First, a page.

notwithstanding Nor pluck it from his finger, for the wealth Bass. Portia, forgive me this enforced wrong ; That the world masters. Now, in faith, Gratiano,|| And, in the hearing of these many friends, You give your wife too unkind a cause of grief; I swear to thee, even by thine own fair eyes, An 'twere to me, I should be mad at it. Wherein I see myself, Bass. Why, I were best to cut my left hand off, Por.

Mark you but that! And swear, I lost the ring defending it. (Aside In both my eyes he doubly sees himself:

Gra. My lord Bassanio gave his ring away In each eye one :swear by your double self, Unto the judge that begg'd it, and, indeed, And there's an oath of credit. Deserv'd it too; and then the boy, his clerk,


Nay, but hear me : That took some pains in writing, he begg'd mine : Pardon this fault, and by my soul I swear, And neither man, nor master, would take aught I never more will break an oath with thee.. Bat the two rings.

Ant. I once did lend my body for his wealth ;? Por.

What ring gave you, my lord? Which, but for him that had your husband's ring, Not that, I hope, which you receiv'd of me.

[To Portia. Bass. If I could add a lie unto a fault, Had quite miscarried : I dare be bound again, I would deny it; but you see my finger

My soul upon the forfeit, that your lord Hath not the ring upon it, it is gone.

Will never more break faith advisedly. Por. Even so void is your false heart of truth. Por. Then you shall be his surety: Give him this; By heaven, I will ne'er come in your bed And bid him keep it better than the other. Until I see the ring.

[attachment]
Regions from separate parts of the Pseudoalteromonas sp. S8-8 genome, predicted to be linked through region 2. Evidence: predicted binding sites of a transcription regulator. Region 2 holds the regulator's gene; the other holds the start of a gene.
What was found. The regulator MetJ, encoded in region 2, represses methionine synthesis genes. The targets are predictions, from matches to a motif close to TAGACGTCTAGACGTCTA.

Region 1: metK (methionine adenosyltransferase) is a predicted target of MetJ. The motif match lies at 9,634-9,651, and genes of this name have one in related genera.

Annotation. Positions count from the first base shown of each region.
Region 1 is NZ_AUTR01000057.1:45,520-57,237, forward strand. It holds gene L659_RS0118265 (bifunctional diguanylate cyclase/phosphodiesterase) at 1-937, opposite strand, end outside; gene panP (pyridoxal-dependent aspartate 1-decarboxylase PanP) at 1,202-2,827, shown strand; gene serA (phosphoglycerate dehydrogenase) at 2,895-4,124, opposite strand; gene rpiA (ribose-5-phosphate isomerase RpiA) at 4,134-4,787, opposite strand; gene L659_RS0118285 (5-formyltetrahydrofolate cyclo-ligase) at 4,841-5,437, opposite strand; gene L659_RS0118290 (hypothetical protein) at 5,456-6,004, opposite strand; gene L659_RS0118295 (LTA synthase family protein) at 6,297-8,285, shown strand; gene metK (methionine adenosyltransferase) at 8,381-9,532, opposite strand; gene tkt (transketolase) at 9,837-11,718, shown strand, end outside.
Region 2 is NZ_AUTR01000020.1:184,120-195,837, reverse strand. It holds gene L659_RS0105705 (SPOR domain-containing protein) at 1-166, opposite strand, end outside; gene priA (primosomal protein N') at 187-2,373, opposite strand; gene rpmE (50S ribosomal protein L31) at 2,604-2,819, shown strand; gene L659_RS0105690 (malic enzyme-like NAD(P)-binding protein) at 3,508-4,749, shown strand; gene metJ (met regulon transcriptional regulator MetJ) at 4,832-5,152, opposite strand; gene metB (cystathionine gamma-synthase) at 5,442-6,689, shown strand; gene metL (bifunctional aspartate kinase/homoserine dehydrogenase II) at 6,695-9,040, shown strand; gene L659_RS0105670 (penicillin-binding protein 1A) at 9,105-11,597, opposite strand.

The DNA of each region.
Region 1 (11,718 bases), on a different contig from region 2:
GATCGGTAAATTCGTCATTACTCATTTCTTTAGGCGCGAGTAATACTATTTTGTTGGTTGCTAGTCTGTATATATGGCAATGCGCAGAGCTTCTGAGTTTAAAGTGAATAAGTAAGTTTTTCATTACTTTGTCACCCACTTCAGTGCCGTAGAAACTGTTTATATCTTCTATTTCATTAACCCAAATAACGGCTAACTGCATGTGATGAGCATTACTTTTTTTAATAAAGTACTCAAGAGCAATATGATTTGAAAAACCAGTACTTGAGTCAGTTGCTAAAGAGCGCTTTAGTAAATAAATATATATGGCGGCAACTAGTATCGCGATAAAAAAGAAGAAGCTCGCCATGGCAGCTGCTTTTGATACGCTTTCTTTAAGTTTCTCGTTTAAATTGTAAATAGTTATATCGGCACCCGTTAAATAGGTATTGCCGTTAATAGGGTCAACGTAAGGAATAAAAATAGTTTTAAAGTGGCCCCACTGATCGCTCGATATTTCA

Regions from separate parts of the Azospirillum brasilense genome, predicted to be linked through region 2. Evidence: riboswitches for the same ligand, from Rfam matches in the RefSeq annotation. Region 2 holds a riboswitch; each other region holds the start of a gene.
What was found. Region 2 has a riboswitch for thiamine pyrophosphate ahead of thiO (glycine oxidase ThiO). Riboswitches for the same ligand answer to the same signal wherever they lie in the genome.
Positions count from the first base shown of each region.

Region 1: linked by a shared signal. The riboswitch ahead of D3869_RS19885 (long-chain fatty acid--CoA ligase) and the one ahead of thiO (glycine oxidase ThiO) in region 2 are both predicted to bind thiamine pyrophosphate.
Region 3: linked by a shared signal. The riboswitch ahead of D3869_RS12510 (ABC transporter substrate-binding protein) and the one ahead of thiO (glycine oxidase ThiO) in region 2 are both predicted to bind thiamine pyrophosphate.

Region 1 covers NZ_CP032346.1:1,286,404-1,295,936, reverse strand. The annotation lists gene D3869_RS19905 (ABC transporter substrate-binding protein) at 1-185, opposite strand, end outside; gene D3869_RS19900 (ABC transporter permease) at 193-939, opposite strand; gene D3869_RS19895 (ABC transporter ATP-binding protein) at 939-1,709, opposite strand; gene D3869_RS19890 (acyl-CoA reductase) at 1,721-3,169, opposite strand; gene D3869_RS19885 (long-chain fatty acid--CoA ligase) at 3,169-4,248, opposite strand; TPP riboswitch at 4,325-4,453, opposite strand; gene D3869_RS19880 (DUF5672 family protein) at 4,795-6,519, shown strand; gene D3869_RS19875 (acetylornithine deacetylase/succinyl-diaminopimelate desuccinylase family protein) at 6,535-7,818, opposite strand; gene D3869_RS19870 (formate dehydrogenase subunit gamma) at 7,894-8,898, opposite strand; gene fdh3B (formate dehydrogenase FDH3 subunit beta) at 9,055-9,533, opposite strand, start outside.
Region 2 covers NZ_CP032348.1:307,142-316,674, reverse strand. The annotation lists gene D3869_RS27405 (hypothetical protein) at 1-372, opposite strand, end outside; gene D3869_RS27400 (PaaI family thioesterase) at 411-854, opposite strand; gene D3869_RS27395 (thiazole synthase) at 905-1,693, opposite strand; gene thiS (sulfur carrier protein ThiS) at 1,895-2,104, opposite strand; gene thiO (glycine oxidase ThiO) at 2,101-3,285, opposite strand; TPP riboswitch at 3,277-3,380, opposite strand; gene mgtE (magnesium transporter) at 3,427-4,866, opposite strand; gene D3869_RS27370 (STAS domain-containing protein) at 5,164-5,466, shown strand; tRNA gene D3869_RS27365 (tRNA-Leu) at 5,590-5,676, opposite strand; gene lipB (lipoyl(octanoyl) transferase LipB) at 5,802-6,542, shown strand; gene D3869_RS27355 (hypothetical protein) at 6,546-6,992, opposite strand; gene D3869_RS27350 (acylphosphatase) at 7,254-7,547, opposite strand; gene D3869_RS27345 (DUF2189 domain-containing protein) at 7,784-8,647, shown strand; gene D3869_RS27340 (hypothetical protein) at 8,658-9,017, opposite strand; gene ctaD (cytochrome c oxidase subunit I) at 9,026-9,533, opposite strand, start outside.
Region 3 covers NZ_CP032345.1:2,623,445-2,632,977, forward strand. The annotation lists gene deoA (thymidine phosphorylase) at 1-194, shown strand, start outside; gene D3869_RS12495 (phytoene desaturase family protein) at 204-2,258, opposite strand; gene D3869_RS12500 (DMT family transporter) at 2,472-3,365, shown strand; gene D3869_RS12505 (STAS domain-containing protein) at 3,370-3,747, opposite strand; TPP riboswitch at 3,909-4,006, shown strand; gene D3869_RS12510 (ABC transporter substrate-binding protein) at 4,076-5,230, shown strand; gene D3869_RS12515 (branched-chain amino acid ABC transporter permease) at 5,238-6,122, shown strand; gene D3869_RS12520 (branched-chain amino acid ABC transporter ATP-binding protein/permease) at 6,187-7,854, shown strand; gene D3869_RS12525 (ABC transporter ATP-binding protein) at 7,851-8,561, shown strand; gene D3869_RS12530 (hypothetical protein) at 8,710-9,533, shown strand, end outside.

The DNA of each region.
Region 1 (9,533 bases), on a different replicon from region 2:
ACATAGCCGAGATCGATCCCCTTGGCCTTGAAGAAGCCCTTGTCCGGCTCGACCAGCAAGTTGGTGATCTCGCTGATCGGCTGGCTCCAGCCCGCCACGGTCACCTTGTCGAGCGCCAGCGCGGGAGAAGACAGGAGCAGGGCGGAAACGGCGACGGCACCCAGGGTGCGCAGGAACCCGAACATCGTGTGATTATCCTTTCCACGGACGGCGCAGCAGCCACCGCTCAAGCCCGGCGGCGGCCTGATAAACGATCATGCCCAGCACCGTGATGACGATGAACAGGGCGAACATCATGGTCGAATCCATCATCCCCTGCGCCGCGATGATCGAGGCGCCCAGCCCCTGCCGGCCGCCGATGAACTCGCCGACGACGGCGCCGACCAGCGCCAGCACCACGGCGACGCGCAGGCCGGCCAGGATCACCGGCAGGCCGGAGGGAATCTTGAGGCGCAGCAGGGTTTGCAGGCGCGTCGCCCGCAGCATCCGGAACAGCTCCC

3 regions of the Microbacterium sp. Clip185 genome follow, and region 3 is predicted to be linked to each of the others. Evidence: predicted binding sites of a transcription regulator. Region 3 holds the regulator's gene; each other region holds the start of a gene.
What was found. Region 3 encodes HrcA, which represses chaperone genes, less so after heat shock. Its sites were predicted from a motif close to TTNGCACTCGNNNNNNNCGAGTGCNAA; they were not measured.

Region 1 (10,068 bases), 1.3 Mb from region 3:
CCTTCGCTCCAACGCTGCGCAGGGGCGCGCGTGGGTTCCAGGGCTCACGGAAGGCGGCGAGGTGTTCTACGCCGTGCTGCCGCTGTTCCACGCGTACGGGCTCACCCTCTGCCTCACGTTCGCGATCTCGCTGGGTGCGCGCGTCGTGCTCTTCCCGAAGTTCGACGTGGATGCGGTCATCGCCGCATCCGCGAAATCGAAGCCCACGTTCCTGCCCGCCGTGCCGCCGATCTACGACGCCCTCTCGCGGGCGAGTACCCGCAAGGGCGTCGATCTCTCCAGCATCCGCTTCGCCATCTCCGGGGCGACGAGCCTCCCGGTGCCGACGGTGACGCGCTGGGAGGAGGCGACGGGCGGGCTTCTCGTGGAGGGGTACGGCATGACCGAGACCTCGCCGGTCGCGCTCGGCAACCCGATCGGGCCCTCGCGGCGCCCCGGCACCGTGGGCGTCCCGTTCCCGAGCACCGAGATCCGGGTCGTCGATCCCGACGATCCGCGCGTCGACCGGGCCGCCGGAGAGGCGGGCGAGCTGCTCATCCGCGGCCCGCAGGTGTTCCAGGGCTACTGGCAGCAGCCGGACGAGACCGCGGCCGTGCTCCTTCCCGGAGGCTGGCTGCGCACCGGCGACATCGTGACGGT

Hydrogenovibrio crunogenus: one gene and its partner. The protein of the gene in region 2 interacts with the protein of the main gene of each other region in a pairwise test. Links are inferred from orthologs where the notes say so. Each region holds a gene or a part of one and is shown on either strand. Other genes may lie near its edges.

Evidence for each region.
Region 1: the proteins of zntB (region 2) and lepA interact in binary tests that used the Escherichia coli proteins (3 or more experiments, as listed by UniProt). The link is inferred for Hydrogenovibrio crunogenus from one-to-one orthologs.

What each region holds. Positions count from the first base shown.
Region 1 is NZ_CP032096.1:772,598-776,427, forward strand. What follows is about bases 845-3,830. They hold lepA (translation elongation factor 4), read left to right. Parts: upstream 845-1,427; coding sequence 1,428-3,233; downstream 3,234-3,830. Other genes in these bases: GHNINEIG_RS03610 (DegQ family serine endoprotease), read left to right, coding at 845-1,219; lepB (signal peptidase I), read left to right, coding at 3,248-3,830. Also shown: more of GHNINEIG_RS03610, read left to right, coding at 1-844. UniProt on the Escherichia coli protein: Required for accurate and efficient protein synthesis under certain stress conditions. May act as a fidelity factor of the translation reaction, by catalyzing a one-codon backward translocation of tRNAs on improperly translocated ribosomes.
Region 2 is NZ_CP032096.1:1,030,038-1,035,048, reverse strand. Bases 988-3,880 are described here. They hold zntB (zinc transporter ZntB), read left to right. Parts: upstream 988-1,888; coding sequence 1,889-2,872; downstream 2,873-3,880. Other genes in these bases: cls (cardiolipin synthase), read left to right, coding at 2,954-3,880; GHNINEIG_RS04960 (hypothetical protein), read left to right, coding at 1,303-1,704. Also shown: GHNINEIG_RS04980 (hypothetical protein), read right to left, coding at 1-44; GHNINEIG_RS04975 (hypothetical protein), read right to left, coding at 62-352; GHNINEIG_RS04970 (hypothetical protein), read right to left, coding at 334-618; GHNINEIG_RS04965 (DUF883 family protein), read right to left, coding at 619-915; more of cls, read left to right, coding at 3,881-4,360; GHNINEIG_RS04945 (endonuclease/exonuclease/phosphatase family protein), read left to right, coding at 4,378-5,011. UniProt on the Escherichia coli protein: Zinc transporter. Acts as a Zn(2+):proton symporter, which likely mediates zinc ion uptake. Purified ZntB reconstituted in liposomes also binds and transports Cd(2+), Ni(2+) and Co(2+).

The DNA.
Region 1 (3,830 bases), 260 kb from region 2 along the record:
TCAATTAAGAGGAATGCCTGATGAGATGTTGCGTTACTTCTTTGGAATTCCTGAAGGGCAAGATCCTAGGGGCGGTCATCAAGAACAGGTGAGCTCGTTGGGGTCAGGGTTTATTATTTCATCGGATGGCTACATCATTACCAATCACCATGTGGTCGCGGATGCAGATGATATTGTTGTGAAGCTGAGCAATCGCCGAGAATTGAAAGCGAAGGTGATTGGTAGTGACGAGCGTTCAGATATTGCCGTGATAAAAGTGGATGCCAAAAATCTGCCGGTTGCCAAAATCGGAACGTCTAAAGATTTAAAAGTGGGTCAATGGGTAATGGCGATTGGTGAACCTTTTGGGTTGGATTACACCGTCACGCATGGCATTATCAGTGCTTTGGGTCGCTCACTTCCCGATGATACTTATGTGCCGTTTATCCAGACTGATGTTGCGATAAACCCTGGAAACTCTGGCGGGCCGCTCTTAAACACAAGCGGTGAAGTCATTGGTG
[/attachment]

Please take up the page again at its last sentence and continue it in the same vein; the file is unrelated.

Ant. Here, lord Bassanio; swear to keep this Ner. Nor I in yours,

ring. Till I again see mine.

Bass. By heaven, it is the same I gave the doctor! Bass. Sweet Portia,

Por. I had it of 'him: pardon me, Bassanio; If you did know to whom I gave the ring, For by this ring the doctor lay with me. If you did know for whom I gave the ring, Ner. And pardon me, my gentle Gratiano; And would conceive for what I gave the ring, For that same scrubbed boy, the doctor's clerk, And how unwillingly I left the ring,

In lieu of this, last night did lie with me. When nought would be accepted but the ring, Gra. Why, this is like the mending of highways You would abate the strength of your displeasure. In summer, where the ways are fair enough:

Por. If you had known the virtue of the ring, What! are we cuckolds, ere we have deserv'd it? Or half her worthiness that gave the ring,

Por. Speak not so grossly.-You are all amaz'd: Or your own honour to contain the ring, Here is a letter, read it at your leisure ; You would not then have parted with the ring. It comes from Padua, from Bellario : What man is there so much unreasonable, There you shall find, that Portia was the doctor ; If you had pleas'd to have defended it,

Nerissa there, her clerk : Lorenzo here With any terms of zeal, wanted the modesty Shall witness, I set forth as soon as you, To urge the thing held as a ceremony?

And but even now return'd; I have not yet Nerissa teaches me what to believe;

Enter'd my house.-Antonio, you are welcome; I'll die fort, but some woman had the ring. And I have better news in store for you,

Bass. No, by mine honour, madam, by my soul, Than you expect : unseal this letter soon ; No woman had it, but a civil doctor,

There you shall find, three of your argosies

Are richly come to harbour suddenly : (1) Regardful. (2) Advantage. You shall not know by what strange accident

I chanced on this letter.

And charge us there upon intergatories,
I am dumb.

And we will answer all things faithfully. Bass. Were you the doctor, and I knew you Gra. Let it be so: The first intergatory, not?

That my Nerissa shall be sworn on, is, Gra. Were you the clerk, that is to make me whether till the next night she had rather stay; cuckold?

Or go to bed now, being two hours to day : Ner. Ay; but the clerk that never means to do it, || But were the day come, I should wish it dark, Unless he live until he be a man.